You know how in the 2990WX, only 2 of the dies and thus half the cores have direct access to system RAM, compared to say EPYC 7601, which had 8 memory channels and all 4 dies had direct access to RAM? I wonder how Zen 2 Threadripper will turn out in that regard. 64-core Zen 2 EPYC has 8 freakin' chiplets. Oh wait, I seeee, it's the I/O die that connects to the 8 memory channels. So I assume then in Zen 2 Threadripper that the I/O die will just connect to the 4 memory channels. All the chiplets and thus all cores will get full access to those 4 memory channels through the I/O die. Pretty cool. Zen 2 is fun!
 
I can barely imagine how to use 60 pcie3 lanes let alone 60 pcie4 Lanes. That's more bandwidth over pcie than the RAM can handle (DDR4@3200 or lower) that's just insane. ~120BG/s

You wouldn't be trying to max out all the lanes at all times. Firstly, you'd have a mix of gen1, gen 2, gen3 and gen4 expansion boards, and it's not like they sit there pinning their full bandwidth at all times. Most loads over PCIe are very bursty. You just want more lanes so that you can add more expansion and not worry about not having enough. For most people its going to be for flexibility.

My Sandy-E 3930k has 40 lanes. I only use 33 of them, in a mix ranging from gen 1 to gen 3 as follows:

Slot 1: 16x, Gen 3, GPU
Slot 2: Empty (or GPU would drop to 8x)
Slot 3: 1x, Gen 1, Sound Card
Slot 4: 8x, Gen 2, Dual 10 Gig Ethernet
Slot 5: 4x, Gen 3, Samsung 970 EVO 1TB (In PCIe Slot adapter)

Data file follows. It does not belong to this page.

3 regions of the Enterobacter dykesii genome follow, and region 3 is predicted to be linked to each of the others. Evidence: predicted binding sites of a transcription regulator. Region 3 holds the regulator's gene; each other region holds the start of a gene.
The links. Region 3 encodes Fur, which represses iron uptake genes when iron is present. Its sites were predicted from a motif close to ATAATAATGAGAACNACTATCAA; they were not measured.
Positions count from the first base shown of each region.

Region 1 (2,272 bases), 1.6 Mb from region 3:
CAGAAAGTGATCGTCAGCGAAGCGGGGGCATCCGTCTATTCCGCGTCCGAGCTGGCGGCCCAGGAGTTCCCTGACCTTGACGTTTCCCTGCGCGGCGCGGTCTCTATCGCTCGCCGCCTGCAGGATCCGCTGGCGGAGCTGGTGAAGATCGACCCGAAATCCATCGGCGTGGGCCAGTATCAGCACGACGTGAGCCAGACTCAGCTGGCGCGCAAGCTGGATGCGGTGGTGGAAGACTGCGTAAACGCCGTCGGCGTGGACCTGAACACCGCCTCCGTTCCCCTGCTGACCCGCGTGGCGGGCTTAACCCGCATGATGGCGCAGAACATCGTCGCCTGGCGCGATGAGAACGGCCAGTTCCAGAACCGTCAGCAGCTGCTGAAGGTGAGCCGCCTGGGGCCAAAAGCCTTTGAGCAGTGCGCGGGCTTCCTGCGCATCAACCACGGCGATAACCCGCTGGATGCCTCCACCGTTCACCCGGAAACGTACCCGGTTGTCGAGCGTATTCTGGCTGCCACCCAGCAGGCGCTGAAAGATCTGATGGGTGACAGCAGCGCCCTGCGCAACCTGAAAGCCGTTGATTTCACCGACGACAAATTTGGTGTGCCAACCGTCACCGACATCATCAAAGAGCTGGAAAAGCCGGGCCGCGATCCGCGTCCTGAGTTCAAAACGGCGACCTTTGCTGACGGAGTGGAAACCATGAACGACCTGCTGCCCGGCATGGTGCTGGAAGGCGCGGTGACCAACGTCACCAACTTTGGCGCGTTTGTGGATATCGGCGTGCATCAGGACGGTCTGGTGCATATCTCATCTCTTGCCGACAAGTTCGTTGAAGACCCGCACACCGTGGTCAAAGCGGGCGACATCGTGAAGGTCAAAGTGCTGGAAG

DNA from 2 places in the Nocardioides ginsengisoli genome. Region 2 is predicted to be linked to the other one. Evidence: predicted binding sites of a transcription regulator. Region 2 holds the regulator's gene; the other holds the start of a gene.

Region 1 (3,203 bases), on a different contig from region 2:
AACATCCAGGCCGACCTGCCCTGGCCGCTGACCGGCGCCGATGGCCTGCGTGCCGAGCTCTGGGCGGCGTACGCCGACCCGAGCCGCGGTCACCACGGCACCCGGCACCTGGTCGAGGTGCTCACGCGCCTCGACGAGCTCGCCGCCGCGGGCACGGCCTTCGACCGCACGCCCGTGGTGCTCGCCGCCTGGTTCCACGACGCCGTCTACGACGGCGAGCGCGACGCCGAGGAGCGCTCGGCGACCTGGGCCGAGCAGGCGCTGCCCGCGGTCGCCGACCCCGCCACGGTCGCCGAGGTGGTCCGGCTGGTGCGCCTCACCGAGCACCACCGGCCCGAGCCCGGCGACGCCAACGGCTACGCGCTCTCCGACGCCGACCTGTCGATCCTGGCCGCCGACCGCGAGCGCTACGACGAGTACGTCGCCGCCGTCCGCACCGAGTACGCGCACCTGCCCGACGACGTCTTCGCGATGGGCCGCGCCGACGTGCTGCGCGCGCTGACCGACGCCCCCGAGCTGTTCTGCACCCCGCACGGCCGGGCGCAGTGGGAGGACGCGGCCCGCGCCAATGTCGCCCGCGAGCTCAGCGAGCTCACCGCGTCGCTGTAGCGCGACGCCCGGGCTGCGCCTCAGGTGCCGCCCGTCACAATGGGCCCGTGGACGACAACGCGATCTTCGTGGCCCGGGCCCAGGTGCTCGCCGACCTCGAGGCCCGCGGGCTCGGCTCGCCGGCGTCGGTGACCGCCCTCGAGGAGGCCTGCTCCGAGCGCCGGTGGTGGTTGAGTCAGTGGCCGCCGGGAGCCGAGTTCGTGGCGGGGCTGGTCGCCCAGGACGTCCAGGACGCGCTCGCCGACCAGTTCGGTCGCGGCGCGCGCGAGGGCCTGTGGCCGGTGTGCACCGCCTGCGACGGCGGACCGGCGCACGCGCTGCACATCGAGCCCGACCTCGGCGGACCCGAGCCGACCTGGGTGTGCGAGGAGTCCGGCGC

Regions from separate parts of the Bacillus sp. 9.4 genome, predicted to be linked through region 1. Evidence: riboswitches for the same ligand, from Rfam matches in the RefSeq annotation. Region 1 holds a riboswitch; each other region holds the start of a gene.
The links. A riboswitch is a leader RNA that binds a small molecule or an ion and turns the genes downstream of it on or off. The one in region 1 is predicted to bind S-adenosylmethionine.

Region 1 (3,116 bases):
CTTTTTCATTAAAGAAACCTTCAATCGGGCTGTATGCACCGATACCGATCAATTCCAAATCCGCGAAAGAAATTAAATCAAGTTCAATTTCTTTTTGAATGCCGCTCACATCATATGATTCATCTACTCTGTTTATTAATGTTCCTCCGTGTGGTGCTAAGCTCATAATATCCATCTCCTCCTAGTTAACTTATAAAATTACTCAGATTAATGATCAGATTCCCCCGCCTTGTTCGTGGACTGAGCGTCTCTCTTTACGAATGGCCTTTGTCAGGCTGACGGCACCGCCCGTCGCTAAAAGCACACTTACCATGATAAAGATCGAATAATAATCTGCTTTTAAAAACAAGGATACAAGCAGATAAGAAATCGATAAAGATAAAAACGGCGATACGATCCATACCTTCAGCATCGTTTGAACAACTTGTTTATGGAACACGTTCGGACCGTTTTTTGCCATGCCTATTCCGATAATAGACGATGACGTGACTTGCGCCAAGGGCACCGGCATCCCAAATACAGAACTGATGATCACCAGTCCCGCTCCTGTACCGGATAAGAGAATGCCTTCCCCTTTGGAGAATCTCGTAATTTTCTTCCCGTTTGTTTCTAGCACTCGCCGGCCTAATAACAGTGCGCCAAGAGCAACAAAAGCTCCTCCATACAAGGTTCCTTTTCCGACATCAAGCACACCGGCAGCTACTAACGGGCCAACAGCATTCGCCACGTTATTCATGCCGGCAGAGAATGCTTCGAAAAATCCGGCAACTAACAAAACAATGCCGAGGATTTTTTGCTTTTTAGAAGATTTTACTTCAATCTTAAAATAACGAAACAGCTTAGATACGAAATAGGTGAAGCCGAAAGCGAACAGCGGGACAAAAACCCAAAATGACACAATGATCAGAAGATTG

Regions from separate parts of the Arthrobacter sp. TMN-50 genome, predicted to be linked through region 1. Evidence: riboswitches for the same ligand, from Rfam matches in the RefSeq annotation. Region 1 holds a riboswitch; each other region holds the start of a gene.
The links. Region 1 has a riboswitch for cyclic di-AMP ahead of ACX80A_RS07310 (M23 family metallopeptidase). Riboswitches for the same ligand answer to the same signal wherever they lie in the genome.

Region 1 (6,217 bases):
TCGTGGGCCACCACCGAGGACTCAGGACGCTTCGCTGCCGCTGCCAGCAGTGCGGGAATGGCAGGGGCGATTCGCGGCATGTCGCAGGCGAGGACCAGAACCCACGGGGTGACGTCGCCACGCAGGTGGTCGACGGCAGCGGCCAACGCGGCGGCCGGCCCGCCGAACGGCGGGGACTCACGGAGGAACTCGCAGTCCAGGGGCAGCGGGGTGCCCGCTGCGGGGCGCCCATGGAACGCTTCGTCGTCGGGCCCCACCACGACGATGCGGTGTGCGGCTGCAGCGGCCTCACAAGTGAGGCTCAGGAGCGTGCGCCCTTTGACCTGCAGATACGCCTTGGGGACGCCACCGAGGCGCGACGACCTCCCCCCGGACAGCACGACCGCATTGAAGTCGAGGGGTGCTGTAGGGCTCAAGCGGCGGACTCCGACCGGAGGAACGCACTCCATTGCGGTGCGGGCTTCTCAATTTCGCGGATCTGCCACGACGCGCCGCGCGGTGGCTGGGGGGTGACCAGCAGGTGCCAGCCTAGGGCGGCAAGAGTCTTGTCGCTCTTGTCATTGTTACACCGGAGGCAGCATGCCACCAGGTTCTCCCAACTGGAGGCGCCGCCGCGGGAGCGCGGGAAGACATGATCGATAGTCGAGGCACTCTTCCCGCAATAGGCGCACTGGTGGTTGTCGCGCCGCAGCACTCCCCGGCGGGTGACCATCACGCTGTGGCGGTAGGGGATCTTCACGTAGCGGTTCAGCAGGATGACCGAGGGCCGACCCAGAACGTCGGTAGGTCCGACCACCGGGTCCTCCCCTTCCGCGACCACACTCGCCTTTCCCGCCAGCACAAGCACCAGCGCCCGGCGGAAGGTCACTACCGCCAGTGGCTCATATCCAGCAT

Slot 6: 4x, Gen 3, Intel SSD 750 400Gig (only PCIe SSD I can get to boot on my pre-NVME motherboard)

If I consolidate down to one NVMe SSD (maybe a 2TB model) I can still make this work on x570, as it has those extra lanes off of the chipset. Previous Ryzens just would not work for me.

I like the Threadripper approach. I'd rather have extra PCIe lanes I'm not using than not have enough when I want to install something.

My Corsair 750D case has 9 PCI slots. My ideal system would have some massive EATX+ motherboard with 9 slots, all 16x electrically going up to Gen 4, so that I have full flexibility and can add and remove whatever I want whenever I want.

Granted that would result in a ridiculously large CPU socket due to all th epins needed for those 144 PCIe lanes, but man would it be awesome.
 
You know how in the 2990WX, only 2 of the dies and thus half the cores have direct access to system RAM, compared to say EPYC 7601, which had 8 memory channels and all 4 dies had direct access to RAM? I wonder how Zen 2 Threadripper will turn out in that regard. 64-core Zen 2 EPYC has 8 freakin' chiplets. Oh wait, I seeee, it's the I/O die that connects to the 8 memory channels. So I assume then in Zen 2 Threadripper that the I/O die will just connect to the 4 memory channels. All the chiplets and thus all cores will get full access to those 4 memory channels through the I/O die. Pretty cool. Zen 2 is fun!

Yeah, my understanding is that uneven memory latency between CCX:es just isn't an issue anymore now with chiplets.

There will still be some residual issues when it comes to inter-CCX communication, as threads running on remote CCX's will take longer to communicate with. The good news is the Windows 1903 scheduler is supposedly more aware of this now, and tries to schedule threads that are related to each other on the same CCX, to avoid this issue.

It's an interesting problem, as from a thermal perspective, you'd want to spread your load out as much as possible, but from an inter-thread latency issue you'd want as much running on the same CCX as possible. The scheduler will have to try to guess which threads belong together, and which are fine to separate.